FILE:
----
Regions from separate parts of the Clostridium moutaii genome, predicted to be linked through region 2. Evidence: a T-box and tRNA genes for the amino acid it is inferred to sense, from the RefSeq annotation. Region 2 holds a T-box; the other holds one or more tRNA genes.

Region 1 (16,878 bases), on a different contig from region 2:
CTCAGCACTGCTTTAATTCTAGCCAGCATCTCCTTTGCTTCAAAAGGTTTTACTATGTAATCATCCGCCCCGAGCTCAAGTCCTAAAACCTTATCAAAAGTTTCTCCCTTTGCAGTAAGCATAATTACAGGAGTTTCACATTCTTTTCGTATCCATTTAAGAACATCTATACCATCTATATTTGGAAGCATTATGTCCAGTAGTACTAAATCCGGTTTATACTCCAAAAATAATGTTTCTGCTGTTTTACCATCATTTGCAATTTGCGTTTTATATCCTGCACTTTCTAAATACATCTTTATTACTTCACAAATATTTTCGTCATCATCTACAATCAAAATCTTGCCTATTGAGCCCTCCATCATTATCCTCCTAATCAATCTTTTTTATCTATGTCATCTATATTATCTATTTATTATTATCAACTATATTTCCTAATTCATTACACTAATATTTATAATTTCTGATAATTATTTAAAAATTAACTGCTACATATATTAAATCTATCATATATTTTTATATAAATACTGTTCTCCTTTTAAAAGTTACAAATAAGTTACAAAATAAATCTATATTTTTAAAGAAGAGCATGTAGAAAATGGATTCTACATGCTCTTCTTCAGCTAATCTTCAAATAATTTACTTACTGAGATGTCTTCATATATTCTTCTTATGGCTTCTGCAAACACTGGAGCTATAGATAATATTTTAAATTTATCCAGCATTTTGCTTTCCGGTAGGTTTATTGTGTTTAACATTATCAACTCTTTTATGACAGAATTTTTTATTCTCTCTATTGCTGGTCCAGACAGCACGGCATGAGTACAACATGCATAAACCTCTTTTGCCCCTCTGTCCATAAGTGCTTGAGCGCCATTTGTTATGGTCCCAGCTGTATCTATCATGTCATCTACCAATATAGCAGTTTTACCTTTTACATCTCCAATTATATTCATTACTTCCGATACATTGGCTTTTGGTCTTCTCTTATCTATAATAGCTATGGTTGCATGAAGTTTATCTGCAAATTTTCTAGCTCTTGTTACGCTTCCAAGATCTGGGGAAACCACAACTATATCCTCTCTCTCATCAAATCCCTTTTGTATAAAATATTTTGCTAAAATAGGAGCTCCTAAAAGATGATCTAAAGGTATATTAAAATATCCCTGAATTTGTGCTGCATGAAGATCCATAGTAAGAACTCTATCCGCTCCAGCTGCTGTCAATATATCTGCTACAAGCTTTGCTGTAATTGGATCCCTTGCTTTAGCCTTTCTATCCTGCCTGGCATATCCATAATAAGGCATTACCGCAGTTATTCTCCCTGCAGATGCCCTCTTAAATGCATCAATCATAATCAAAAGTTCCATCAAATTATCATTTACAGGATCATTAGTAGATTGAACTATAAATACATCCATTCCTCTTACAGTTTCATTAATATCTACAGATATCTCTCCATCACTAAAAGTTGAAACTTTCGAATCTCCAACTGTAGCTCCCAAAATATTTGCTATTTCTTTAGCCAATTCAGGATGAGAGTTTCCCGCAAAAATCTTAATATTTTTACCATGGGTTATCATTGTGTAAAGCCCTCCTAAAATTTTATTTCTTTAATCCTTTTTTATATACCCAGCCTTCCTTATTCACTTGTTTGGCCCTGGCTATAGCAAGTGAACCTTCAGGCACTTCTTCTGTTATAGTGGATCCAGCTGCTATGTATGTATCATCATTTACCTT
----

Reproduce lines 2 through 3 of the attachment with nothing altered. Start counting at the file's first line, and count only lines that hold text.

Region 1 (16,878 bases), on a different contig from region 2:
CTCAGCACTGCTTTAATTCTAGCCAGCATCTCCTTTGCTTCAAAAGGTTTTACTATGTAATCATCCGCCCCGAGCTCAAGTCCTAAAACCTTATCAAAAGTTTCTCCCTTTGCAGTAAGCATAATTACAGGAGTTTCACATTCTTTTCGTATCCATTTAAGAACATCTATACCATCTATATTTGGAAGCATTATGTCCAGTAGTACTAAATCCGGTTTATACTCCAAAAATAATGTTTCTGCTGTTTTACCATCATTTGCAATTTGCGTTTTATATCCTGCACTTTCTAAATACATCTTTATTACTTCACAAATATTTTCGTCATCATCTACAATCAAAATCTTGCCTATTGAGCCCTCCATCATTATCCTCCTAATCAATCTTTTTTATCTATGTCATCTATATTATCTATTTATTATTATCAACTATATTTCCTAATTCATTACACTAATATTTATAATTTCTGATAATTATTTAAAAATTAACTGCTACATATATTAAATCTATCATATATTTTTATATAAATACTGTTCTCCTTTTAAAAGTTACAAATAAGTTACAAAATAAATCTATATTTTTAAAGAAGAGCATGTAGAAAATGGATTCTACATGCTCTTCTTCAGCTAATCTTCAAATAATTTACTTACTGAGATGTCTTCATATATTCTTCTTATGGCTTCTGCAAACACTGGAGCTATAGATAATATTTTAAATTTATCCAGCATTTTGCTTTCCGGTAGGTTTATTGTGTTTAACATTATCAACTCTTTTATGACAGAATTTTTTATTCTCTCTATTGCTGGTCCAGACAGCACGGCATGAGTACAACATGCATAAACCTCTTTTGCCCCTCTGTCCATAAGTGCTTGAGCGCCATTTGTTATGGTCCCAGCTGTATCTATCATGTCATCTACCAATATAGCAGTTTTACCTTTTACATCTCCAATTATATTCATTACTTCCGATACATTGGCTTTTGGTCTTCTCTTATCTATAATAGCTATGGTTGCATGAAGTTTATCTGCAAATTTTCTAGCTCTTGTTACGCTTCCAAGATCTGGGGAAACCACAACTATATCCTCTCTCTCATCAAATCCCTTTTGTATAAAATATTTTGCTAAAATAGGAGCTCCTAAAAGATGATCTAAAGGTATATTAAAATATCCCTGAATTTGTGCTGCATGAAGATCCATAGTAAGAACTCTATCCGCTCCAGCTGCTGTCAATATATCTGCTACAAGCTTTGCTGTAATTGGATCCCTTGCTTTAGCCTTTCTATCCTGCCTGGCATATCCATAATAAGGCATTACCGCAGTTATTCTCCCTGCAGATGCCCTCTTAAATGCATCAATCATAATCAAAAGTTCCATCAAATTATCATTTACAGGATCATTAGTAGATTGAACTATAAATACATCCATTCCTCTTACAGTTTCATTAATATCTACAGATATCTCTCCATCACTAAAAGTTGAAACTTTCGAATCTCCAACTGTAGCTCCCAAAATATTTGCTATTTCTTTAGCCAATTCAGGATGAGAGTTTCCCGCAAAAATCTTAATATTTTTACCATGGGTTATCATTGTGTAAAGCCCTCCTAAAATTTTATTTCTTTAATCCTTTTTTATATACCCAGCCTTCCTTATTCACTTGTTTGGCCCTGGCTATAGCAAGTGAACCTTCAGGCACTTCTTCTGTTATAGTGGATCCAGCTGCTATGTATGTATCATCATTTACCTT